The fact that Britain instigated not one, but two opium wars in China tells you everything you need to know about colonialism at the time. What had the Chinese done to deserve such a backlash? They simply cracked down on illegal opium smuggling. With huge numbers of the population falling into addiction, Emperor Jiaqing ordered any opium found to be confiscated and thrown into the ocean. Britain was openly involved in this trade and the financial ramifications were severe (to the illegal drug dealers that is). So on two separate occasions, armed forces stormed into China to put an end to this horribly unfair war on drugs and in 1860, during the Second Opium War, Anglo-French forces took control of the Forbidden City, where they remained for the next six months. That was the end of the Opium Wars, and the start of Britain’s 99 year lease of Hong Kong.
But the peace didn’t last long. The Boxer Rebellion erupted in 1899, fueled by anti-christian and anti-imperialist sentiment. What began as a violent uprising in the north, arrived in Beijing in June 1900 and began targeting Chinese Christians along with foreigners. In response, the Eight Nation Alliance of American, Austro-Hungarian, British, French, German, Italian, Japanese, and Russian troops arrived in China but were initially pushed back.
To begin with, Empress Dowager Cixi had ordered the execution of the rebels, known as boxers because many practiced martial arts which was called ‘Chinese Boxing’ at the time, but in a remarkable 180, she then wholeheartedly supported them. The alliance returned in greater numbers and easily overwhelmed the Imperial Army. On 14th August 1900, the foreign armies arrived in Beijing and set about plundering the city and the surrounding area. Empress Cixi fled the Forbidden City and didn’t return until January 1902.
The Boxer Rebellion had shattered the public trust in the Qing Dynasty and when Cixi died in 1908, power was handed over to young – Puyi. If any of you have seen the excellent film ‘The Last Emperor’ then you’ll know all about the life of this young man. Just a quick word on that film before we move on. Not only is it superb and if you’re interested in this particular stretch of Chinese history a real must watch, but it was also the first foreign made film to be allowed to film inside the Forbidden City.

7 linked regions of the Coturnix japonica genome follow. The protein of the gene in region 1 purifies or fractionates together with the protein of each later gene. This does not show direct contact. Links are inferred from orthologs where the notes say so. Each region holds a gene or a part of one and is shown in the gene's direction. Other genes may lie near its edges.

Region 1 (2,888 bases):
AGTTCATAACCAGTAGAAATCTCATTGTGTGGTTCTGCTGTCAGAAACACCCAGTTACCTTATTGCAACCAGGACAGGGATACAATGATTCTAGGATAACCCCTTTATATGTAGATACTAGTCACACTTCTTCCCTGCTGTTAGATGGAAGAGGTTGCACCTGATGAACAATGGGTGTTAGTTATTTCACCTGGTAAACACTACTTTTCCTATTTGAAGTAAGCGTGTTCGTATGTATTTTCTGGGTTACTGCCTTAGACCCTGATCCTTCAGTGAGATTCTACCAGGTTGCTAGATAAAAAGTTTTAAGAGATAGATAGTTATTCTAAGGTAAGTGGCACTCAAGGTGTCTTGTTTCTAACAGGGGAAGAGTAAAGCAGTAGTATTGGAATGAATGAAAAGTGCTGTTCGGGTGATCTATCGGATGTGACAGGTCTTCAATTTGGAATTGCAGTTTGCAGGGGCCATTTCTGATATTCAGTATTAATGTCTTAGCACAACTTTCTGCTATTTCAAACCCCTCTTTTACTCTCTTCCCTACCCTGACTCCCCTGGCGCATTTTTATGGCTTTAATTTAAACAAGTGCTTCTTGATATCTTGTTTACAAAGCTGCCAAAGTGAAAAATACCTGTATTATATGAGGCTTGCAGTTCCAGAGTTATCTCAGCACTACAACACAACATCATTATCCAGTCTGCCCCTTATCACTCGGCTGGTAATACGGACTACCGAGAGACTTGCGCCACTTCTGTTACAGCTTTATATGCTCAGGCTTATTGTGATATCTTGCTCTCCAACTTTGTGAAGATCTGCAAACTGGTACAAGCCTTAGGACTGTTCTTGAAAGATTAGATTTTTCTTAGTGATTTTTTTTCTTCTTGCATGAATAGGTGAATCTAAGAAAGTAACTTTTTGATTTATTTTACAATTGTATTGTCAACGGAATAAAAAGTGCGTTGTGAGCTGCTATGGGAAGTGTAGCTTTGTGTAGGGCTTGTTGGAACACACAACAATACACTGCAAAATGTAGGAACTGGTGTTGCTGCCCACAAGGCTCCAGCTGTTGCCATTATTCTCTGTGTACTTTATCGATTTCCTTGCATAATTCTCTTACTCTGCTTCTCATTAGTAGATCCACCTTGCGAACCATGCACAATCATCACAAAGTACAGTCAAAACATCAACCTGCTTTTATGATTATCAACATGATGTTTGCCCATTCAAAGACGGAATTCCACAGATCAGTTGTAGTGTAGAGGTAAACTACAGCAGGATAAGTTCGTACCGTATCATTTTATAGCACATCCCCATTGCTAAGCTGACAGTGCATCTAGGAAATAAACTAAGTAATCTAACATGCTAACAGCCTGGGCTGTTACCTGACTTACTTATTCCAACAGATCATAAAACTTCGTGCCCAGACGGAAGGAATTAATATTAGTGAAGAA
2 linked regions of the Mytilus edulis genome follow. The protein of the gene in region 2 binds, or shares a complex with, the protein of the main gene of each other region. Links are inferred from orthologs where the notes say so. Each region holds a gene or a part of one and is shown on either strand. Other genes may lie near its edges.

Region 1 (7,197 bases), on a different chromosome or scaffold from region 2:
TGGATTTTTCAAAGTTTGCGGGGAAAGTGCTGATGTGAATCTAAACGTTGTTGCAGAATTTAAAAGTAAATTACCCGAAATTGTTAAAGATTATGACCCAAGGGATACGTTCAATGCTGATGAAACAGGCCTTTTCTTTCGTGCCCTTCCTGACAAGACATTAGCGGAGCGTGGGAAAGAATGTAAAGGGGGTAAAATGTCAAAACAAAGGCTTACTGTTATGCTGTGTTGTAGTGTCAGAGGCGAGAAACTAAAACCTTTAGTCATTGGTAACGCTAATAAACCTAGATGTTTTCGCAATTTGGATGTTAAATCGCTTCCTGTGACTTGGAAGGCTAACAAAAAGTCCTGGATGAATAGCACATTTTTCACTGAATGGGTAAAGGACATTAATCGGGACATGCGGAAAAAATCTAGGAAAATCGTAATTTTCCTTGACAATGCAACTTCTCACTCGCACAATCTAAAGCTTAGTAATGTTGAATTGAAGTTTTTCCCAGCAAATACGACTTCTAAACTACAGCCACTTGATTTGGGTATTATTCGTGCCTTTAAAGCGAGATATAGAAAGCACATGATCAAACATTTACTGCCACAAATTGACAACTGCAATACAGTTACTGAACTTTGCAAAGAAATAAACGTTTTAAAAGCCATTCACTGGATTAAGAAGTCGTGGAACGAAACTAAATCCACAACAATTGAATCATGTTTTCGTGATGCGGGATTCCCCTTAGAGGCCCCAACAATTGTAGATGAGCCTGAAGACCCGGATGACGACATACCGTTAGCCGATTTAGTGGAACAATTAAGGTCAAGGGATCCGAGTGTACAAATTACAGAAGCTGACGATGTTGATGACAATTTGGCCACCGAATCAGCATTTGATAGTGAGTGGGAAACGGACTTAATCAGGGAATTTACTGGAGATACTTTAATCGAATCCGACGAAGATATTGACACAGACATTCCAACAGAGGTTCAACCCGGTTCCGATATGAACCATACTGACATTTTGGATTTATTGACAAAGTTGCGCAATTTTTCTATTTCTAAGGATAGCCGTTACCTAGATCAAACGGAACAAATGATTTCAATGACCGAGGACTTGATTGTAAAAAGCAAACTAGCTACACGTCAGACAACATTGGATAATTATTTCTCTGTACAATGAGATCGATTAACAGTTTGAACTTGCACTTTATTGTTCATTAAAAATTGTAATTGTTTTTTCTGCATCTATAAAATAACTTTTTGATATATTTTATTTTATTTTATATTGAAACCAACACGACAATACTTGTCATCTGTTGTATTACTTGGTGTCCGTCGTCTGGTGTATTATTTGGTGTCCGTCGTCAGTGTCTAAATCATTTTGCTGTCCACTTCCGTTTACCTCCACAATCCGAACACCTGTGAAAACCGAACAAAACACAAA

The Last Emperor
In December 1908, Puyi became Emperor of China at the grand old age of 2 years and 10 months. The young boy was not in fact directly related to Empress Cixi, but had been chosen nonetheless. In a quite heartbreaking moment the child was dragged away from his parents and into the Forbidden City. He would not see his mother again for seven years.
But the turbulence was just beginning for Puyi, and indeed for China. On 10th October 1911 another rebellion broke out, this time in Wuhan, led by a mutinying garrison. By this point, public sentiment was firmly against the Qing Dynasty and on 12th February 1912, the abdication of the Emperor was officially signed – though he himself was not told and believed he was still the ruler of China for sometime. The age Chinese dynasties that had stretched back almost 4,000 years, was finally over, and the country became a republic.
Under the agreement, Puyi was allowed to remain in the Forbidden City, although only in the inner court, while the remainder was opened to the public. This was mostly likely when Puyi finally discovered his fate as Emperor. A brief uprising (yes another) occurred in 1917 and the Puyi was temporarily restored to the throne, but the Imperial Army’s response was dramatic. Three bombs were dropped on the Imperial Palace from a Caudron Type D plane. The damage to the Forbidden Palace was minimal, but one man inside was killed and the temporary reinstatement was over